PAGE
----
I have invested in a Railblaza TracPort Dash that attaches to the kayak using two StarPort mounts and allows me to then attach four Railblaza Rod Holder II adjustable rod holders. This means I can securely lock in four rod and reel combos behind my seat for easy access and switch out a rod holder for a Railblaza Extenda Pole and light for night fishing, or remove the whole unit when transporting the kayak.
In the cockpit of the kayak I carry a double-sided tackle tray loaded with my favourite fishing tackle, along with a soft plastic wallet loaded with my go-to plastics. At times I carry additional tackle and leader items for longer sessions or new environments and these are stored in a dry bag that is kept behind my seat.
I have found that the dry bag allows quick and easy access, keeps the gear in top condition and floats if anything goes wrong.
I carry a waterproof camera in my pocket that is ideal for taking photos on the fly, especially if you come across some wildlife or a brief photo opportunity. A digital SLR allows you to take some amazing photos though, so I opt to carry mine in a waterproof camera case behind the seat and I will take it out to capture sunrises and sunsets, scenery, wildlife, other kayak anglers and fish photos when there is an opportunity available to get quality images. It’s important to regularly check the seal on the camera case to ensure it’s free from dirt and objects that may cause a leakage point. I leash my camera case to the kayak using a T-Reign retractable gear tether.
I use a Cooper poly anchor. It’s lightweight, extremely effective and inexpensive. I attach it via a thin rope to the front connection point on the anchor, with the rope running back along the anchor shaft and zip-tied to the attachment point at the end of the anchor shaft and from there to the floating, timber winding spool. This setup allows the zip tie to be broken and the anchor retrieved in reverse, should it snag on the bottom.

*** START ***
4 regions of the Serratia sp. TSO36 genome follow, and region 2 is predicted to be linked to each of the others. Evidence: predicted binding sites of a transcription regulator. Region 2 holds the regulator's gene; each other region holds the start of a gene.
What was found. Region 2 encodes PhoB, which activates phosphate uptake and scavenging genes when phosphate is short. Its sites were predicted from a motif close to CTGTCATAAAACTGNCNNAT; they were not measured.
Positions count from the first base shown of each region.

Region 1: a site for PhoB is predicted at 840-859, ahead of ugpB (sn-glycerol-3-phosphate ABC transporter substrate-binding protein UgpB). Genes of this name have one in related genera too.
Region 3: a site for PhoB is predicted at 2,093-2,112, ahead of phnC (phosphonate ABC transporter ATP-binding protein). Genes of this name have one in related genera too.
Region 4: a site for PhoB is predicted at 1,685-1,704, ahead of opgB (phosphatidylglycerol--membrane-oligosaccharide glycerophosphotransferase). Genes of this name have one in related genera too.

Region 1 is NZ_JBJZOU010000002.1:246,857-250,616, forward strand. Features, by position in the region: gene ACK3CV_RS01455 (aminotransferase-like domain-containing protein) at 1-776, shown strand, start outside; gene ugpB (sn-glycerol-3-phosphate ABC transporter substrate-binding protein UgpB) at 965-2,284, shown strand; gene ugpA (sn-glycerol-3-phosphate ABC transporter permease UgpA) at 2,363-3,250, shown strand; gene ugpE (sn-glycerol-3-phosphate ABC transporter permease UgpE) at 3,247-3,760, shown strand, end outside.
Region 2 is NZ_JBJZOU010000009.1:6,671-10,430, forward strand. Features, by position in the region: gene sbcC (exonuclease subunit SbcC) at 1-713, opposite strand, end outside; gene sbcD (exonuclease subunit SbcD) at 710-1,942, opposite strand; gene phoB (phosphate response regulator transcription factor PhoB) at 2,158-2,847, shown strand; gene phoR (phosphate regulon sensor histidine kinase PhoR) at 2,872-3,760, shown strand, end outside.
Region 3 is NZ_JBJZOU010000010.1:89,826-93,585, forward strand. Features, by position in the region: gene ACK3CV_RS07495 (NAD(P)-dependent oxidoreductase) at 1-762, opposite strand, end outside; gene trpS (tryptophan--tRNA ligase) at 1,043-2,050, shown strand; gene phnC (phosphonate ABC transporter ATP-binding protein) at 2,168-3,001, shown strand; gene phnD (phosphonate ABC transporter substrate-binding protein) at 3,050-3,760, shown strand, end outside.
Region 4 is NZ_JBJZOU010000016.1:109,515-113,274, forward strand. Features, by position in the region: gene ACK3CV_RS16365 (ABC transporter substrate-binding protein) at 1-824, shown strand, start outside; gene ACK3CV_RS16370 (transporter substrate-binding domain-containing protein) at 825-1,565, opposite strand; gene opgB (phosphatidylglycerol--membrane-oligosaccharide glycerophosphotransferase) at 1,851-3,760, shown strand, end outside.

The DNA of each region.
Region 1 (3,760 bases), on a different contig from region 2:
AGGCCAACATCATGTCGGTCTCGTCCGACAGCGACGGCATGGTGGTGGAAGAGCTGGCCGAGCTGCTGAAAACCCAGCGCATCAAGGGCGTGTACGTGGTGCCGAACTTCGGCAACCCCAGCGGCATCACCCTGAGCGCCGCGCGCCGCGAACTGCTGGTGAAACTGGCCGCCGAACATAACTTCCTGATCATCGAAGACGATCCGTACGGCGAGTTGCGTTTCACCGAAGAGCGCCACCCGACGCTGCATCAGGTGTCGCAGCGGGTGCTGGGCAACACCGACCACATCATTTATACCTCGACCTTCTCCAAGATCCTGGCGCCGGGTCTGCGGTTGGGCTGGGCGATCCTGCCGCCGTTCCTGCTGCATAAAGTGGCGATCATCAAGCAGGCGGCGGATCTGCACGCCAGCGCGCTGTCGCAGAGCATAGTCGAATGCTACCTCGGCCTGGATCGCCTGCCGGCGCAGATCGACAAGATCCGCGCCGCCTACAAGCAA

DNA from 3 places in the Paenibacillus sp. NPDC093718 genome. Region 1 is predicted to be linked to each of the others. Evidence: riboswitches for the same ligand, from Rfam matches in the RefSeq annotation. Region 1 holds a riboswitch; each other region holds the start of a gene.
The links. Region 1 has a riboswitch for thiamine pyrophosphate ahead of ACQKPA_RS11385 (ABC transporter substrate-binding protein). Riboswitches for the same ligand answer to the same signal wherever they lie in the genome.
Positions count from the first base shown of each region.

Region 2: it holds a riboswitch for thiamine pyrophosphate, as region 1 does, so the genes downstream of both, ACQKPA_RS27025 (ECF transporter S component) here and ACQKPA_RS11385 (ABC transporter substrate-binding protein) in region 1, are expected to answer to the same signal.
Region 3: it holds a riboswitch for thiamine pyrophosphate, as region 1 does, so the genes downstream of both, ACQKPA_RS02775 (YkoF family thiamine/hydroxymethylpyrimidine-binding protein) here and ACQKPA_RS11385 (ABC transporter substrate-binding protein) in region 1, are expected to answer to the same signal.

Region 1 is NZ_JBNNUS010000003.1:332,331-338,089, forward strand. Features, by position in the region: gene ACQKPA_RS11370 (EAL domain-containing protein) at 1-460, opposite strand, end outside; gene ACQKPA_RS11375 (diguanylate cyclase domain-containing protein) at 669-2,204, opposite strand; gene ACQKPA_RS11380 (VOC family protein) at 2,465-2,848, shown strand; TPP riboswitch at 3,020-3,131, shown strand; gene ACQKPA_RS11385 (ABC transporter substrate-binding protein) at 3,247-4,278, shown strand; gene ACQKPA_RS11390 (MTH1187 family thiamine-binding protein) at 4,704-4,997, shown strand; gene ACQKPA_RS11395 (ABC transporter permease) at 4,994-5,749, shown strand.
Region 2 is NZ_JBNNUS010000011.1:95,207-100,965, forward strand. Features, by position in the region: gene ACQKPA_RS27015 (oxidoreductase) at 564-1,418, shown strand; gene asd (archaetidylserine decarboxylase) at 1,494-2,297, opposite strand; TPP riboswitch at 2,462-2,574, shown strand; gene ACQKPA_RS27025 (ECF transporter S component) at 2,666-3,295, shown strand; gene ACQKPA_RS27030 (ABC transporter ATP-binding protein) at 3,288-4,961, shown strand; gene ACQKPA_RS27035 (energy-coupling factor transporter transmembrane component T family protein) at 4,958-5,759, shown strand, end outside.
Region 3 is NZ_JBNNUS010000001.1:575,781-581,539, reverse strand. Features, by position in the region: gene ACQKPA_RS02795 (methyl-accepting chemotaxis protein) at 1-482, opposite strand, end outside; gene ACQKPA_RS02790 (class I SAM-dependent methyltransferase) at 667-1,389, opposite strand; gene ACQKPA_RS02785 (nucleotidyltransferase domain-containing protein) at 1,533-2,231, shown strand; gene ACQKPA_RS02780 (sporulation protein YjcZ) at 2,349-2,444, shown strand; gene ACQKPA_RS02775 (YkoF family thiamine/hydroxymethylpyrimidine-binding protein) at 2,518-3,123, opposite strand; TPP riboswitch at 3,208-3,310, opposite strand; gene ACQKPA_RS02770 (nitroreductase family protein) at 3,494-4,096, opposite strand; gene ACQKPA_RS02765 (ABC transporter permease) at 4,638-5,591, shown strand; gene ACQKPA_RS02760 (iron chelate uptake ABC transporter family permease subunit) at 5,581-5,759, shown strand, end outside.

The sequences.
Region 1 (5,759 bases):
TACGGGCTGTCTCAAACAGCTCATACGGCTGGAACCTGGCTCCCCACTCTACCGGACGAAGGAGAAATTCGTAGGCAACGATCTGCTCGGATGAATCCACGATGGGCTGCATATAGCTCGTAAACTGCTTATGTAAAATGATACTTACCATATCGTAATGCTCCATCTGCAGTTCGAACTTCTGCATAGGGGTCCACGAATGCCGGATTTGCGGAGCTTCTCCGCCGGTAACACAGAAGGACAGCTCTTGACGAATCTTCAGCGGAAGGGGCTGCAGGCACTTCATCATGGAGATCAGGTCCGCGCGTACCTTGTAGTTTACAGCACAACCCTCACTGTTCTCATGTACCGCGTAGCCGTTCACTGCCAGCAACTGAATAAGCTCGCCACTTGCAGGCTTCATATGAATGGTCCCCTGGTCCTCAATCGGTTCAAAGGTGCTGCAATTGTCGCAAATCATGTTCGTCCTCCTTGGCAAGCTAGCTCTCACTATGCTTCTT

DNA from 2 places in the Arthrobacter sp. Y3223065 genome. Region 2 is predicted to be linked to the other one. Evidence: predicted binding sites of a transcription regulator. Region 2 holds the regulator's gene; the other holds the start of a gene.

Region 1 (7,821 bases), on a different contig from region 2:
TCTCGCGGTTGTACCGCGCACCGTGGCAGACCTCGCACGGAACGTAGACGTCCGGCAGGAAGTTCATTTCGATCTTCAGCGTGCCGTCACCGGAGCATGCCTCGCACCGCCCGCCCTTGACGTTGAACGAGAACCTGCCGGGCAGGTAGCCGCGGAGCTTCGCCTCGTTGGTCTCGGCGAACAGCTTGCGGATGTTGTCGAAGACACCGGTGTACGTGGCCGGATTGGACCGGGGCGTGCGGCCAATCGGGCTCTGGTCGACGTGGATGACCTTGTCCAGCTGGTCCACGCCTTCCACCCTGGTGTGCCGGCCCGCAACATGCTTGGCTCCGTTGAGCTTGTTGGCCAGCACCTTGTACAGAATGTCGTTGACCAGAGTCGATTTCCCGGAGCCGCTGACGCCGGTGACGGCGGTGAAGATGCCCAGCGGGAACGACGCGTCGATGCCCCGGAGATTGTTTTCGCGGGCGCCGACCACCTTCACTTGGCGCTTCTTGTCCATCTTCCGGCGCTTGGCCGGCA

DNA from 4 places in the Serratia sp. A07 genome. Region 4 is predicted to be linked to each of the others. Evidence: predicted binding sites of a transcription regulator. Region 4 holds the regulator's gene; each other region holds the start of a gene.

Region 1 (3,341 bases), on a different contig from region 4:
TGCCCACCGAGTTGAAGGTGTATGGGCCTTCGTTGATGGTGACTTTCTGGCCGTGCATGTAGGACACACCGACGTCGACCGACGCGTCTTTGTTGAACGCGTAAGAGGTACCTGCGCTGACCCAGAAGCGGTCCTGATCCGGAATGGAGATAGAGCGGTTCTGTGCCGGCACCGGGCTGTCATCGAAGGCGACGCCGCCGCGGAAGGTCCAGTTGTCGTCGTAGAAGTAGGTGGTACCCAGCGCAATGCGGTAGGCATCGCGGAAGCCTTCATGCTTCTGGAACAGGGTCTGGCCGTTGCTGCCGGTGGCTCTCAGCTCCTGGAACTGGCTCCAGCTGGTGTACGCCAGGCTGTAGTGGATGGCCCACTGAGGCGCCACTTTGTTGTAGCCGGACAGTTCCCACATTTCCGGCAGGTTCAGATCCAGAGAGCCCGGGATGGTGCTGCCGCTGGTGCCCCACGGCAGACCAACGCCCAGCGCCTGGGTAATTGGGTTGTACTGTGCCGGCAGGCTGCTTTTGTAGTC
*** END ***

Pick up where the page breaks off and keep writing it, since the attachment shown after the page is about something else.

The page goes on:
If you loop the zip tie through twice before zipping it up, it should remain in the attachment point for disposal in the bin. On my anchor rope I have two stainless steel rings tied into the rope, one at a common rope length for shallow water anchoring and one at a common rope length for deep water anchoring. This allows me to quickly and easily let out enough rope and then attach the stainless steel ring to the tag line on the anchor running rig.
A short handled landing net with a large enough opening to handle your target species makes landing fish simpler, safer and less stressful, although you’ll still lose a few yakside. I prefer a short handled net, as I can tuck it beside my seat or store it in a rear flush mount rod holder without it acting as a sail. You will quickly learn to leave enough line outside the rod tip to guide the fish into the net.
Lip grips are ideal for safely and securely handling many species of fish. I generally net my fish then attach the Boga Grips for handling and releasing fish. The grips also make it easy to transfer fish from the cockpit area to the icebox if you’re keeping a couple for a feed. As with all accessories, leash it or lose it.
I keep my ruler in the cockpit area, attached to a T-Reign retractable gear tether and tucked under my seat, out of the way. It’s hard to go past an Alvey ruler or their longer folding ruler for a ruler that is compact, durable and easy to use in the kayak.